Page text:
1. Thank you Kathy! As we all know, one answer begets two (or more questions). The wagon route to Le Havre from the Moselle département must have gone through —or skirted past— the city of Paris. I would think more likely through the city, as all roads led to Paris, the seat of government and the focus even of the Catholic church.

    At one time, I guessed that part of the trip might have been up the Mosel from my forbears' homes in Igel and Wasserliesch (both on the Mosel). That would be about 60 miles by barge.

    However, they emigrated at 1855, 1865, 1867, and 1872, and rail transportation was available from the middle Mosel to Luxembourg and, I think, to Metz and Paris. By rail, the milage is around 175 miles to Paris and 110 from Paris to Le Havre. I would guess that rail travel could shorten the trip to a week or less, to include awaiting connections for transfers along the way.

    It's amazing that the 19th C had seen rapid development in the realm of transportation. —We have led ourselves to believe that only our own times consist of continual change! Thanks for helping us understand more about travel in the mid-19th C, and for establishing a basis for understanding that all our research must be closely related to the times of our ancestors' experience.

  2. Tom, thanks for sharing your information and surmises about the trip to Le Havre. I also think that our ancestors went to Paris and then moved on from there, maybe taking the Seine as their final part of the trip. I keep wondering whether those mostly rural village people had a chance to marvel at the spectacular city - maybe even spend a little time walking on Paris streets - before they departed again for Le Havre.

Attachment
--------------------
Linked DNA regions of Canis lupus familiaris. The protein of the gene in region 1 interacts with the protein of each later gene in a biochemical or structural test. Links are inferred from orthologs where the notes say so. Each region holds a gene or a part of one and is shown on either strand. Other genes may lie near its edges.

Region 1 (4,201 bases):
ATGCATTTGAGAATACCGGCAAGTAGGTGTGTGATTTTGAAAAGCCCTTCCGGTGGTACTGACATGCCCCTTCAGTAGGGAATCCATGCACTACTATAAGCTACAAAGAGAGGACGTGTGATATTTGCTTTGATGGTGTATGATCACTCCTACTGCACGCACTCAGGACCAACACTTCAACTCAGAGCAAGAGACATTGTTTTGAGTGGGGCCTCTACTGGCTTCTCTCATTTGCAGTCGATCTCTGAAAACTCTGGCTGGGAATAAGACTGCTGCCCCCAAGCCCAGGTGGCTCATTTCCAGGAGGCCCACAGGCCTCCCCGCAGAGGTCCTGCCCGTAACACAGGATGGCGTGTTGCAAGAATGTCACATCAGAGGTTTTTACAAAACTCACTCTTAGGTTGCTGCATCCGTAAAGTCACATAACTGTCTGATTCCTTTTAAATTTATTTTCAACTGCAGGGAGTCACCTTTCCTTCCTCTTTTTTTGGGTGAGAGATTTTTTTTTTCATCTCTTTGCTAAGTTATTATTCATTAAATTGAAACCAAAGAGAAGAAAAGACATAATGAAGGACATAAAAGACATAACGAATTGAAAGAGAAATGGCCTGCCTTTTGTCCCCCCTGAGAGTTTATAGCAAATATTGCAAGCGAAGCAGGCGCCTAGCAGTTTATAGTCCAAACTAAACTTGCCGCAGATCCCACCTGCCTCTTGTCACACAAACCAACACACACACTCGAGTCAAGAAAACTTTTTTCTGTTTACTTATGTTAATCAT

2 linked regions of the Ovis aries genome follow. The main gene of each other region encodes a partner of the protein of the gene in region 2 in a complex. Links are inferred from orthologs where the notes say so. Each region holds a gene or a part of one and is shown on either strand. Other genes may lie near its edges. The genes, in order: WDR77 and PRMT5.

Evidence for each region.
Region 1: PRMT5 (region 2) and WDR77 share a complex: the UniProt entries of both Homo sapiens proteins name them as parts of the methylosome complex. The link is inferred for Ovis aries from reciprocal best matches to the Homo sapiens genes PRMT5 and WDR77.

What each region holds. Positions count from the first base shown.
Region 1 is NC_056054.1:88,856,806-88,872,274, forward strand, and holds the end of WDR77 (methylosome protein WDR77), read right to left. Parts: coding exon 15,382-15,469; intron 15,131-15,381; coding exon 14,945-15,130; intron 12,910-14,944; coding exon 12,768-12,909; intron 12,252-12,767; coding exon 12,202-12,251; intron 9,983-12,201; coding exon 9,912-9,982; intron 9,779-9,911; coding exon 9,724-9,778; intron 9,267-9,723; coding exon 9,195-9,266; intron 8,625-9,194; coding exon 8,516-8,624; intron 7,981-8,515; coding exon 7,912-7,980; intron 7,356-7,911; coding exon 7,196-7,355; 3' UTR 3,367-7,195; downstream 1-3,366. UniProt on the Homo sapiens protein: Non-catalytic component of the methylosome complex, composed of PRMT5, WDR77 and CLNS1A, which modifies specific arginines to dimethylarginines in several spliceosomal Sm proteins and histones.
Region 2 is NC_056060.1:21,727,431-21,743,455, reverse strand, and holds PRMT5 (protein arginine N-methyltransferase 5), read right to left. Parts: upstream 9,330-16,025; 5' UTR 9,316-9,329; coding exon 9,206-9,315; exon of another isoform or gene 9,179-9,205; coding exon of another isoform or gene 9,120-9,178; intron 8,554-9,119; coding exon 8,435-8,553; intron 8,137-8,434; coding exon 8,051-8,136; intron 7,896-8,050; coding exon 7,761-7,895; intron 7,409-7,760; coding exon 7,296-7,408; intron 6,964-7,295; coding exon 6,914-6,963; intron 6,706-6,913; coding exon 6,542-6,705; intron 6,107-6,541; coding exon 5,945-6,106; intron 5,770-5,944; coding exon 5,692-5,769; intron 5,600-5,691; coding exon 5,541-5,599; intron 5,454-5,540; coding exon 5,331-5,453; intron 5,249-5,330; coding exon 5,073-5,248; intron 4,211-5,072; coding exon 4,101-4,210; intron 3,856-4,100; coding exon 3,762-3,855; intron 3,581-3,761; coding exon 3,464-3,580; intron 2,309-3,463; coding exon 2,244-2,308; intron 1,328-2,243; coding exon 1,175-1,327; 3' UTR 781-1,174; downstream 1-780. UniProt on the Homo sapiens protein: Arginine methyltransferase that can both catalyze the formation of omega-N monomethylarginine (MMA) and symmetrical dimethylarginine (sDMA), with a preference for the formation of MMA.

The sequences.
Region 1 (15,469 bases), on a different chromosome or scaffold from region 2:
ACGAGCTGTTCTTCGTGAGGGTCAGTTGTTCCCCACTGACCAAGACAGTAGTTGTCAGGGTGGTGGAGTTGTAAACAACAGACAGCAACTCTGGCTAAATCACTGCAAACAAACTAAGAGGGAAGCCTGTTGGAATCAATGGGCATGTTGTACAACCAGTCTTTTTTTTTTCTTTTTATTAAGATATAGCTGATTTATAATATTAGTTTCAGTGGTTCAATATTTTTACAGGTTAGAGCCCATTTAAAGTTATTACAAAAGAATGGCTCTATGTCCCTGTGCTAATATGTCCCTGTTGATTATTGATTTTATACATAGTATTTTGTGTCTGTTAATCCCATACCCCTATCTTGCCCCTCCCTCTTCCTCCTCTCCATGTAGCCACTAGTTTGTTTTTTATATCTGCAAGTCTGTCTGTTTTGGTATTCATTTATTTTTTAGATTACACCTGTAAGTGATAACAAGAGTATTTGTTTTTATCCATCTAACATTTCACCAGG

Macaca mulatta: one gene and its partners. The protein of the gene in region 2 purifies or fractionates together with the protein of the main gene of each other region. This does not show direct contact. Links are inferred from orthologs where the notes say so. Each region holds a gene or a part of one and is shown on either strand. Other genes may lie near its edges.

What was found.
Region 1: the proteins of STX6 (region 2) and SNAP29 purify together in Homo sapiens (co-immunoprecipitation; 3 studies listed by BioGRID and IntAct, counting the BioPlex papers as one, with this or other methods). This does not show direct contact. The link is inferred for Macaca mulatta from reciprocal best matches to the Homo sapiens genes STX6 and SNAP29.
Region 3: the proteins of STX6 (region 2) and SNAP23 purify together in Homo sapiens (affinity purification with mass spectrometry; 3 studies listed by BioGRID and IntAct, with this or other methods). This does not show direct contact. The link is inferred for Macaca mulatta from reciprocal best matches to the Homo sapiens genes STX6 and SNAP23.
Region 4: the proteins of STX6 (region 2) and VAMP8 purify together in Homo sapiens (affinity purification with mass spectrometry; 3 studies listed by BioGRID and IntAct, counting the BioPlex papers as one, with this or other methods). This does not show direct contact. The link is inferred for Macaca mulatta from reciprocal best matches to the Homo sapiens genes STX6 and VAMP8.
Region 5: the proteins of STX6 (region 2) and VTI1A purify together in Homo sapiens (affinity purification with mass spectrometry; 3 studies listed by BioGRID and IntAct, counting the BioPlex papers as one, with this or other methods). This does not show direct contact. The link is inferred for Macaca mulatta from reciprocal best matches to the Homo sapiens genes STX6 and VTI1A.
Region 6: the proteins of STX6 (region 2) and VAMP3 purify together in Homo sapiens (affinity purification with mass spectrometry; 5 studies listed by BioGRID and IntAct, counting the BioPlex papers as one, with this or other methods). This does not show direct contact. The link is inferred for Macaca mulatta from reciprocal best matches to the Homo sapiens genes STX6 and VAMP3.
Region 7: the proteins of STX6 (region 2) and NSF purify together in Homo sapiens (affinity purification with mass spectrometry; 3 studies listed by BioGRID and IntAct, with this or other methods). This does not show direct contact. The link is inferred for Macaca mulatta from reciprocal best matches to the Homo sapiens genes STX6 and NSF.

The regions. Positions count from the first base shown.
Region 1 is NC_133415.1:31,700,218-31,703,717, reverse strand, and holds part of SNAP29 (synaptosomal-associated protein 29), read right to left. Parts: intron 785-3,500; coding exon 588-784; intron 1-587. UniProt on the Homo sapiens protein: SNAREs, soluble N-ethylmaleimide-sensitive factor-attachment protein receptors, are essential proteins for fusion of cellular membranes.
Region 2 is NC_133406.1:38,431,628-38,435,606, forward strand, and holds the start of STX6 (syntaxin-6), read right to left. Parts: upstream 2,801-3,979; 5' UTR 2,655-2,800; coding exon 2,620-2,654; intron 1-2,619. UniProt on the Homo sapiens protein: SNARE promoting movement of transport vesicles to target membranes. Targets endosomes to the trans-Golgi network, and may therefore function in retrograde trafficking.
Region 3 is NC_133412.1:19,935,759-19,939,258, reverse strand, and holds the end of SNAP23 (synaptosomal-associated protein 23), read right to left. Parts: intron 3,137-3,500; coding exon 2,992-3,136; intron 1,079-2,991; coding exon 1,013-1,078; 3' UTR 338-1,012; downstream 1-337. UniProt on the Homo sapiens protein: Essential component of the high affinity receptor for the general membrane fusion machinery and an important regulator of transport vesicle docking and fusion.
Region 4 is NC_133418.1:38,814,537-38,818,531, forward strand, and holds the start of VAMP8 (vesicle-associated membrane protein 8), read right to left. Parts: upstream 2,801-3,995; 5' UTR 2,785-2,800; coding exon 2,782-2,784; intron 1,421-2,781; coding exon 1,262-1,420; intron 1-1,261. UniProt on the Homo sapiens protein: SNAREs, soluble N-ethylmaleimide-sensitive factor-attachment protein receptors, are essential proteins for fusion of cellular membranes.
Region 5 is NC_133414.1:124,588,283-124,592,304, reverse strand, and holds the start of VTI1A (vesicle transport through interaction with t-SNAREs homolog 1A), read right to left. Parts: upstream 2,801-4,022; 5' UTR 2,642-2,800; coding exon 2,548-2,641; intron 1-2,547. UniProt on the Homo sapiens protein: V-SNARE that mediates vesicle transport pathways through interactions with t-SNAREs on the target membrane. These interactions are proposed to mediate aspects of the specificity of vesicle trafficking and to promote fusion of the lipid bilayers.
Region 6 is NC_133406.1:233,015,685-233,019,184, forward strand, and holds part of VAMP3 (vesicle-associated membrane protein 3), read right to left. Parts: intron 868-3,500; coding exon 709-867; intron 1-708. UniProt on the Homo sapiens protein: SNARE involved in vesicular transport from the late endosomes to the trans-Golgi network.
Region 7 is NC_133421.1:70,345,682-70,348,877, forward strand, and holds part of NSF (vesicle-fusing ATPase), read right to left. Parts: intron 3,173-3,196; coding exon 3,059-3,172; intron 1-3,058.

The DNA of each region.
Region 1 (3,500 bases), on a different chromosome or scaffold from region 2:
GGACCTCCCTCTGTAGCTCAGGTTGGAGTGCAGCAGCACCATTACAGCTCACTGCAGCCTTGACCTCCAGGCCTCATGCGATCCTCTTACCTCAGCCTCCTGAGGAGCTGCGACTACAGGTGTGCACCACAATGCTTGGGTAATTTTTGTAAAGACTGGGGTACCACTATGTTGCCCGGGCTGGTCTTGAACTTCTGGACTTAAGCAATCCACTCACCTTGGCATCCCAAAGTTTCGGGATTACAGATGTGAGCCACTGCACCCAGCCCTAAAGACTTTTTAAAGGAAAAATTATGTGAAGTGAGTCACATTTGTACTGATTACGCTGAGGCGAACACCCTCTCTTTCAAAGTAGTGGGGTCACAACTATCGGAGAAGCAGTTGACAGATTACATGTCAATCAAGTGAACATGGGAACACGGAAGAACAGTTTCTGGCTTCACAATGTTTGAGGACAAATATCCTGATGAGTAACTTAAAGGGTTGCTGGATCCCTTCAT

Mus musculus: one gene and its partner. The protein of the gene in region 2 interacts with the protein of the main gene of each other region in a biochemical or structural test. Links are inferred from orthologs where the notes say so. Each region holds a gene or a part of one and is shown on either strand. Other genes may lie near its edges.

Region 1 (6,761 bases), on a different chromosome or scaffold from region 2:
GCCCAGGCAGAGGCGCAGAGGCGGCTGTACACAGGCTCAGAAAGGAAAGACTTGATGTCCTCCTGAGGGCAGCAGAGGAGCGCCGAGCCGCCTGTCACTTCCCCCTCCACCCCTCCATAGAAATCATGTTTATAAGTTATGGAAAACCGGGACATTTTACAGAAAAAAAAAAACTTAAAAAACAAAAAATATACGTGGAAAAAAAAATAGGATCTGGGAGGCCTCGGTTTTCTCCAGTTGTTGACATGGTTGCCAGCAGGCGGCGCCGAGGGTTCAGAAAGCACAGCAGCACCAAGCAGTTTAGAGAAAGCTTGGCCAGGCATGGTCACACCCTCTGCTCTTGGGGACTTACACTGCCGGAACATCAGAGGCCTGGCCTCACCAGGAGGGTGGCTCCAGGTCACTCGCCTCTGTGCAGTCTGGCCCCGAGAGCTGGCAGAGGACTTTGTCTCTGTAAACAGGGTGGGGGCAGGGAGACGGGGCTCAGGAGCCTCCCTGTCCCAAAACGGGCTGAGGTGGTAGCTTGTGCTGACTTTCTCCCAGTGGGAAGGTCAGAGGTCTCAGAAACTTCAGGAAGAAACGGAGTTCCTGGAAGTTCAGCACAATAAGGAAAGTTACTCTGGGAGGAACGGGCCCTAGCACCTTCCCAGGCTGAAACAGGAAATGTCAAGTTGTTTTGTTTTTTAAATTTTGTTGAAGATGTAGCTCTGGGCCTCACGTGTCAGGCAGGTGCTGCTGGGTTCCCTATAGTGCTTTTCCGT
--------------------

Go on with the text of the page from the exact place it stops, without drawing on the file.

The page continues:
3. Also, thank you for reminding me of Roscheider Hof, the German open-air museum in Roscheid. I'm now making last preparations for a research trip in August (2017), and I had forgot to check out that museum's times.

    Here are more detailed websites about it:

    1. Have a wonderful time on your research trip. I hope you find a lot of new information. Also, thanks for sharing the website information about Roscheider Hof.

  4. Now long returned from my research trip, I learned one very important aspect. Don't expect an August visit to result in a lot of local contacts in the Standesämter and parish offices. Many offices were lightly staffed, while half of the people were on vacation.

    Nevertheless, I did glean a lot of contact names for later emails.

    My research trip took me to the homes of five great-grandparents and to two large libraries for recording information from books that are generally not available in the U.S. In detail: Königheim and Breisach-am-Rhein in Baden-Württemberg, Wasserliesch and Igel in Rheinland-Pfalz, Brakel in Nordrhein-Westfalen, the Landesbibliothek in Stuttgart, and the Nationalbibliotheck in Frankfurt. I met researchers of the localities and a few researchers of my family lines, and I came away with two Familienbücher and six locality history books. Oh, and 8 bottles of wine from the regions.